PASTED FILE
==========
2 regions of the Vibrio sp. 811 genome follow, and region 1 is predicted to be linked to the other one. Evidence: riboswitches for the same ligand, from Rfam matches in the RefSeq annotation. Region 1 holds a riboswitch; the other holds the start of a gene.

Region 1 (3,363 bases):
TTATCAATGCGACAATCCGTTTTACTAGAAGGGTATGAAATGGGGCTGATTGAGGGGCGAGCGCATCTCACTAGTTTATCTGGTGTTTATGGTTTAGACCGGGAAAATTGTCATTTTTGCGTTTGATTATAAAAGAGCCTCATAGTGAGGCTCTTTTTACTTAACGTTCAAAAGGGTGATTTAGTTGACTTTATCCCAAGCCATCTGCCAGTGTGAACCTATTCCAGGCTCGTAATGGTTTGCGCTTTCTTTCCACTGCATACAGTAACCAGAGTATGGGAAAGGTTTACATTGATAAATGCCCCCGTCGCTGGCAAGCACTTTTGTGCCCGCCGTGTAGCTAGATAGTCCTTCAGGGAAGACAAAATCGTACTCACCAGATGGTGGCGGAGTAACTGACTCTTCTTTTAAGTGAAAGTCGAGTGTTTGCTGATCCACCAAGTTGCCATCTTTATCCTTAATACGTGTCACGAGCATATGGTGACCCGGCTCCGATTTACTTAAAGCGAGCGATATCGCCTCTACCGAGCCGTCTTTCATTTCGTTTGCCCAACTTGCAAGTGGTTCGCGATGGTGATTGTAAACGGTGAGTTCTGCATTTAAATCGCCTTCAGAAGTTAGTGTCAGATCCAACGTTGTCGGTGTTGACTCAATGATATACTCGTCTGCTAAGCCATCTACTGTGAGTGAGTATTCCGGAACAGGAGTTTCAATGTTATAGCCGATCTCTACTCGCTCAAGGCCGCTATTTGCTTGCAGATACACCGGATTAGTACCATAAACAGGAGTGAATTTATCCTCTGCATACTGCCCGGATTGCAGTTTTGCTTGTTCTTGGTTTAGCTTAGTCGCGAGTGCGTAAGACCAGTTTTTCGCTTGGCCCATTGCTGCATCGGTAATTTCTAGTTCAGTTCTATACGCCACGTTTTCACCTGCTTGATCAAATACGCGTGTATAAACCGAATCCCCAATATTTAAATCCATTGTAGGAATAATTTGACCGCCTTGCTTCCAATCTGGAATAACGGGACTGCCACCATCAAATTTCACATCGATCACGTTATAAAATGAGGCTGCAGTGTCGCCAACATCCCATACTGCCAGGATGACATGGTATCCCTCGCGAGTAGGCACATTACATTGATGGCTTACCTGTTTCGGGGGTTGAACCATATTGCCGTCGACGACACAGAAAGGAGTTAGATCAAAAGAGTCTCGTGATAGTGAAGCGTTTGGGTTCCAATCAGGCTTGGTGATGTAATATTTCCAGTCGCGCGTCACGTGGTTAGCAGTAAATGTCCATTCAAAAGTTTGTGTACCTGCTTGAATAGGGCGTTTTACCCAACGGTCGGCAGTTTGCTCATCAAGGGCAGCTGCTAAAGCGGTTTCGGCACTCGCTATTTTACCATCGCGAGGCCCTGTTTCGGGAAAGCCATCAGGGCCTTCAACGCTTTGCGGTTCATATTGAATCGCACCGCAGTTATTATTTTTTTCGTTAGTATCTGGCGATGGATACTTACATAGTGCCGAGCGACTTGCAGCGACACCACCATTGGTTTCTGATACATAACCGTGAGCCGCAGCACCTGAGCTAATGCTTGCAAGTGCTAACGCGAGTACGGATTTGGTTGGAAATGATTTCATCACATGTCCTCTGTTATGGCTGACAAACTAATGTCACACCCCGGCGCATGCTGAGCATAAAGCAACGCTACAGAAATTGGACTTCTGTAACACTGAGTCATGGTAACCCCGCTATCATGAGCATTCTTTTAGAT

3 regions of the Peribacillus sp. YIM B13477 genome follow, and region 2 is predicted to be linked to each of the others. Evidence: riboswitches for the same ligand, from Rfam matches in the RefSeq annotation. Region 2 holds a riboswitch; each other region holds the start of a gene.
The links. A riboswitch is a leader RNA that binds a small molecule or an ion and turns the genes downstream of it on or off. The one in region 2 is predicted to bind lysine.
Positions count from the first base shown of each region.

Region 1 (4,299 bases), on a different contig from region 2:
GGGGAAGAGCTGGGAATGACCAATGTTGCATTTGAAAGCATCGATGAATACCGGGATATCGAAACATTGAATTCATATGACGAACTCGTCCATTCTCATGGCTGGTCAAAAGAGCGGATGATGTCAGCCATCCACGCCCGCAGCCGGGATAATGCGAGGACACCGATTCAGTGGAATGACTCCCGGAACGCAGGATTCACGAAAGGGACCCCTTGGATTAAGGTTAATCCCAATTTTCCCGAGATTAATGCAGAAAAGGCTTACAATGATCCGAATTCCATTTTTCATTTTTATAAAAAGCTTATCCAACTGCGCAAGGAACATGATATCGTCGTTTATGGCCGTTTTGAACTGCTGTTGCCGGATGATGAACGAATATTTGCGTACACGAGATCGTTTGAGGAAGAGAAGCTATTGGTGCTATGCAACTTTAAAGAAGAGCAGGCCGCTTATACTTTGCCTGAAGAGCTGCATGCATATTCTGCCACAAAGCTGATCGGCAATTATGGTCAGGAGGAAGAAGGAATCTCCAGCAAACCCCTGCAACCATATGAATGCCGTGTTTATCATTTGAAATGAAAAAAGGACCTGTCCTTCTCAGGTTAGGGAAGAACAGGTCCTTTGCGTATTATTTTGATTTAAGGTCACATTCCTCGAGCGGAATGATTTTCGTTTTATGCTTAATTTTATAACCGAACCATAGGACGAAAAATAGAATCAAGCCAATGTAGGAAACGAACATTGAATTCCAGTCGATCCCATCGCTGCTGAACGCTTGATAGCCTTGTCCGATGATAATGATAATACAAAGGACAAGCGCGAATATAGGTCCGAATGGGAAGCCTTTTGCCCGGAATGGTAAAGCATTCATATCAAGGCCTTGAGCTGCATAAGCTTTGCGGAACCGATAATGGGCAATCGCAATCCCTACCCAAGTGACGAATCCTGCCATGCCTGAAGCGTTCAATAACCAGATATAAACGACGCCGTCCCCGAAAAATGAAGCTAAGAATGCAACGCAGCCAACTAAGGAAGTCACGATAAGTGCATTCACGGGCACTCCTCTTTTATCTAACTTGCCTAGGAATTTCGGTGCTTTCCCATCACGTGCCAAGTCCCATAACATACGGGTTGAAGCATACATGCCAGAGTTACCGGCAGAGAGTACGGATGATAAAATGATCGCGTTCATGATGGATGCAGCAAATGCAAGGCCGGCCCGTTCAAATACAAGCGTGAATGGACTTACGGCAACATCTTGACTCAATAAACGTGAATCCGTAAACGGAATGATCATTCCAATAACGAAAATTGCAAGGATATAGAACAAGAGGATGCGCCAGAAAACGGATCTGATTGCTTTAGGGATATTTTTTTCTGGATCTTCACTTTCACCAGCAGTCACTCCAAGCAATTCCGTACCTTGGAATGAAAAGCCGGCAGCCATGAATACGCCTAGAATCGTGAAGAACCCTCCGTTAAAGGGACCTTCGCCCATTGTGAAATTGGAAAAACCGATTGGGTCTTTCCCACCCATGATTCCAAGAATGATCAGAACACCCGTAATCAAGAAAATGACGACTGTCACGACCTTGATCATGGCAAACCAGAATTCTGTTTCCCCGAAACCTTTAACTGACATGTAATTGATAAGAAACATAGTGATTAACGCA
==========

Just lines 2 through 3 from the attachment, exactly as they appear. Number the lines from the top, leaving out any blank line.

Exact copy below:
Region 1 (3,363 bases):
TTATCAATGCGACAATCCGTTTTACTAGAAGGGTATGAAATGGGGCTGATTGAGGGGCGAGCGCATCTCACTAGTTTATCTGGTGTTTATGGTTTAGACCGGGAAAATTGTCATTTTTGCGTTTGATTATAAAAGAGCCTCATAGTGAGGCTCTTTTTACTTAACGTTCAAAAGGGTGATTTAGTTGACTTTATCCCAAGCCATCTGCCAGTGTGAACCTATTCCAGGCTCGTAATGGTTTGCGCTTTCTTTCCACTGCATACAGTAACCAGAGTATGGGAAAGGTTTACATTGATAAATGCCCCCGTCGCTGGCAAGCACTTTTGTGCCCGCCGTGTAGCTAGATAGTCCTTCAGGGAAGACAAAATCGTACTCACCAGATGGTGGCGGAGTAACTGACTCTTCTTTTAAGTGAAAGTCGAGTGTTTGCTGATCCACCAAGTTGCCATCTTTATCCTTAATACGTGTCACGAGCATATGGTGACCCGGCTCCGATTTACTTAAAGCGAGCGATATCGCCTCTACCGAGCCGTCTTTCATTTCGTTTGCCCAACTTGCAAGTGGTTCGCGATGGTGATTGTAAACGGTGAGTTCTGCATTTAAATCGCCTTCAGAAGTTAGTGTCAGATCCAACGTTGTCGGTGTTGACTCAATGATATACTCGTCTGCTAAGCCATCTACTGTGAGTGAGTATTCCGGAACAGGAGTTTCAATGTTATAGCCGATCTCTACTCGCTCAAGGCCGCTATTTGCTTGCAGATACACCGGATTAGTACCATAAACAGGAGTGAATTTATCCTCTGCATACTGCCCGGATTGCAGTTTTGCTTGTTCTTGGTTTAGCTTAGTCGCGAGTGCGTAAGACCAGTTTTTCGCTTGGCCCATTGCTGCATCGGTAATTTCTAGTTCAGTTCTATACGCCACGTTTTCACCTGCTTGATCAAATACGCGTGTATAAACCGAATCCCCAATATTTAAATCCATTGTAGGAATAATTTGACCGCCTTGCTTCCAATCTGGAATAACGGGACTGCCACCATCAAATTTCACATCGATCACGTTATAAAATGAGGCTGCAGTGTCGCCAACATCCCATACTGCCAGGATGACATGGTATCCCTCGCGAGTAGGCACATTACATTGATGGCTTACCTGTTTCGGGGGTTGAACCATATTGCCGTCGACGACACAGAAAGGAGTTAGATCAAAAGAGTCTCGTGATAGTGAAGCGTTTGGGTTCCAATCAGGCTTGGTGATGTAATATTTCCAGTCGCGCGTCACGTGGTTAGCAGTAAATGTCCATTCAAAAGTTTGTGTACCTGCTTGAATAGGGCGTTTTACCCAACGGTCGGCAGTTTGCTCATCAAGGGCAGCTGCTAAAGCGGTTTCGGCACTCGCTATTTTACCATCGCGAGGCCCTGTTTCGGGAAAGCCATCAGGGCCTTCAACGCTTTGCGGTTCATATTGAATCGCACCGCAGTTATTATTTTTTTCGTTAGTATCTGGCGATGGATACTTACATAGTGCCGAGCGACTTGCAGCGACACCACCATTGGTTTCTGATACATAACCGTGAGCCGCAGCACCTGAGCTAATGCTTGCAAGTGCTAACGCGAGTACGGATTTGGTTGGAAATGATTTCATCACATGTCCTCTGTTATGGCTGACAAACTAATGTCACACCCCGGCGCATGCTGAGCATAAAGCAACGCTACAGAAATTGGACTTCTGTAACACTGAGTCATGGTAACCCCGCTATCATGAGCATTCTTTTAGAT